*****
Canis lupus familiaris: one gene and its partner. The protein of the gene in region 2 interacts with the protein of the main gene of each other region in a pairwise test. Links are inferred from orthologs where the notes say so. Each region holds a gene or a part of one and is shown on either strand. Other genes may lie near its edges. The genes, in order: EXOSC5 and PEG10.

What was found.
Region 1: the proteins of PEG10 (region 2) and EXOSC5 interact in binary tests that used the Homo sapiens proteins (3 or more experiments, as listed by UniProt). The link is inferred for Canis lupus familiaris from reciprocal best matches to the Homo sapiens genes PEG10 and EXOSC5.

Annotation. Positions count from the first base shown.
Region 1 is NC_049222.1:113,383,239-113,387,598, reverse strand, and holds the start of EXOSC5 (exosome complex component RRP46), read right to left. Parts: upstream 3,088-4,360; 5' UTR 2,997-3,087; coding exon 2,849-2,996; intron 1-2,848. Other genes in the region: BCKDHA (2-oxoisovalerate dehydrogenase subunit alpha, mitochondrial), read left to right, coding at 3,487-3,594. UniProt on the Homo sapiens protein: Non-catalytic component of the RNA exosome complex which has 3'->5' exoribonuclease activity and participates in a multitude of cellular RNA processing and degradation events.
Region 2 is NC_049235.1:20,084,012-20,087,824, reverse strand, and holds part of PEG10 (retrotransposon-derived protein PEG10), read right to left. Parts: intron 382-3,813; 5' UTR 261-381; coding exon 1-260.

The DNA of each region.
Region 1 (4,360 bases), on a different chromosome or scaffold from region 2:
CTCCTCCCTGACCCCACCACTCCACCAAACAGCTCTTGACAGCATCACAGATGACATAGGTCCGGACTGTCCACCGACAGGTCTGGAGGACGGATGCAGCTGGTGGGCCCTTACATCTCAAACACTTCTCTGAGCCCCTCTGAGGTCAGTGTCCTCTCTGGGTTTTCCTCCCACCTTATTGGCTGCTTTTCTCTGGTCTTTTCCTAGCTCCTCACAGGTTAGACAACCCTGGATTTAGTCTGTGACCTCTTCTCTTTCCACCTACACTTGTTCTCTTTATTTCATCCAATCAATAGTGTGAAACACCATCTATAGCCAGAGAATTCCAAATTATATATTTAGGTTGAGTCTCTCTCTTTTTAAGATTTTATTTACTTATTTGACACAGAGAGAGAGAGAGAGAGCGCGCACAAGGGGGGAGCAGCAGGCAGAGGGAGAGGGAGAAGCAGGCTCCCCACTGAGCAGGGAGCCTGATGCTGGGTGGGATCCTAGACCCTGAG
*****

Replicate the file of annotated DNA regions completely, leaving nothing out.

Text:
Canis lupus familiaris: one gene and its partner. The protein of the gene in region 2 interacts with the protein of the main gene of each other region in a pairwise test. Links are inferred from orthologs where the notes say so. Each region holds a gene or a part of one and is shown on either strand. Other genes may lie near its edges. The genes, in order: EXOSC5 and PEG10.

What was found.
Region 1: the proteins of PEG10 (region 2) and EXOSC5 interact in binary tests that used the Homo sapiens proteins (3 or more experiments, as listed by UniProt). The link is inferred for Canis lupus familiaris from reciprocal best matches to the Homo sapiens genes PEG10 and EXOSC5.

Annotation. Positions count from the first base shown.
Region 1 is NC_049222.1:113,383,239-113,387,598, reverse strand, and holds the start of EXOSC5 (exosome complex component RRP46), read right to left. Parts: upstream 3,088-4,360; 5' UTR 2,997-3,087; coding exon 2,849-2,996; intron 1-2,848. Other genes in the region: BCKDHA (2-oxoisovalerate dehydrogenase subunit alpha, mitochondrial), read left to right, coding at 3,487-3,594. UniProt on the Homo sapiens protein: Non-catalytic component of the RNA exosome complex which has 3'->5' exoribonuclease activity and participates in a multitude of cellular RNA processing and degradation events.
Region 2 is NC_049235.1:20,084,012-20,087,824, reverse strand, and holds part of PEG10 (retrotransposon-derived protein PEG10), read right to left. Parts: intron 382-3,813; 5' UTR 261-381; coding exon 1-260.

The DNA of each region.
Region 1 (4,360 bases), on a different chromosome or scaffold from region 2:
CTCCTCCCTGACCCCACCACTCCACCAAACAGCTCTTGACAGCATCACAGATGACATAGGTCCGGACTGTCCACCGACAGGTCTGGAGGACGGATGCAGCTGGTGGGCCCTTACATCTCAAACACTTCTCTGAGCCCCTCTGAGGTCAGTGTCCTCTCTGGGTTTTCCTCCCACCTTATTGGCTGCTTTTCTCTGGTCTTTTCCTAGCTCCTCACAGGTTAGACAACCCTGGATTTAGTCTGTGACCTCTTCTCTTTCCACCTACACTTGTTCTCTTTATTTCATCCAATCAATAGTGTGAAACACCATCTATAGCCAGAGAATTCCAAATTATATATTTAGGTTGAGTCTCTCTCTTTTTAAGATTTTATTTACTTATTTGACACAGAGAGAGAGAGAGAGAGCGCGCACAAGGGGGGAGCAGCAGGCAGAGGGAGAGGGAGAAGCAGGCTCCCCACTGAGCAGGGAGCCTGATGCTGGGTGGGATCCTAGACCCTGAG